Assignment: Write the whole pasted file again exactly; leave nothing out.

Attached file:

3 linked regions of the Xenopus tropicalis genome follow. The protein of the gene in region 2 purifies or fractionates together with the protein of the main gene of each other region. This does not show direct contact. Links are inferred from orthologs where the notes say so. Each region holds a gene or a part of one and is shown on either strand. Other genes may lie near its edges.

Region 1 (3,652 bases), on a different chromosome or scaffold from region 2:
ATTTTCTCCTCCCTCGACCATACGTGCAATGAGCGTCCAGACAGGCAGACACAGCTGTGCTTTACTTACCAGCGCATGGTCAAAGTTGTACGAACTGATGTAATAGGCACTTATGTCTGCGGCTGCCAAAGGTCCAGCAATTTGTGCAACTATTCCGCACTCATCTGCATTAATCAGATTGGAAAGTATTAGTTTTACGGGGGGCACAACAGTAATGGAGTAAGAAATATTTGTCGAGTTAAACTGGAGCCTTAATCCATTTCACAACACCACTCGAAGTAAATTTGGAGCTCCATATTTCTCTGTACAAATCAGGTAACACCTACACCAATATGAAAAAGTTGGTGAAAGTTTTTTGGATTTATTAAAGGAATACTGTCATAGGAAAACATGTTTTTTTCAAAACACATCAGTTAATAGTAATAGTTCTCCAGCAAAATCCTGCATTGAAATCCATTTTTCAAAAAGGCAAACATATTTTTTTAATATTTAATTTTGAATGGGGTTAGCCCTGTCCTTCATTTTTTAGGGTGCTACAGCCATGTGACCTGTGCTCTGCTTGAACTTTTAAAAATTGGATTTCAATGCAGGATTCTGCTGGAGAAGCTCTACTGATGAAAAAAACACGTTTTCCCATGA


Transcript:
3 linked regions of the Xenopus tropicalis genome follow. The protein of the gene in region 2 purifies or fractionates together with the protein of the main gene of each other region. This does not show direct contact. Links are inferred from orthologs where the notes say so. Each region holds a gene or a part of one and is shown on either strand. Other genes may lie near its edges.

Region 1 (3,652 bases), on a different chromosome or scaffold from region 2:
ATTTTCTCCTCCCTCGACCATACGTGCAATGAGCGTCCAGACAGGCAGACACAGCTGTGCTTTACTTACCAGCGCATGGTCAAAGTTGTACGAACTGATGTAATAGGCACTTATGTCTGCGGCTGCCAAAGGTCCAGCAATTTGTGCAACTATTCCGCACTCATCTGCATTAATCAGATTGGAAAGTATTAGTTTTACGGGGGGCACAACAGTAATGGAGTAAGAAATATTTGTCGAGTTAAACTGGAGCCTTAATCCATTTCACAACACCACTCGAAGTAAATTTGGAGCTCCATATTTCTCTGTACAAATCAGGTAACACCTACACCAATATGAAAAAGTTGGTGAAAGTTTTTTGGATTTATTAAAGGAATACTGTCATAGGAAAACATGTTTTTTTCAAAACACATCAGTTAATAGTAATAGTTCTCCAGCAAAATCCTGCATTGAAATCCATTTTTCAAAAAGGCAAACATATTTTTTTAATATTTAATTTTGAATGGGGTTAGCCCTGTCCTTCATTTTTTAGGGTGCTACAGCCATGTGACCTGTGCTCTGCTTGAACTTTTAAAAATTGGATTTCAATGCAGGATTCTGCTGGAGAAGCTCTACTGATGAAAAAAACACGTTTTCCCATGA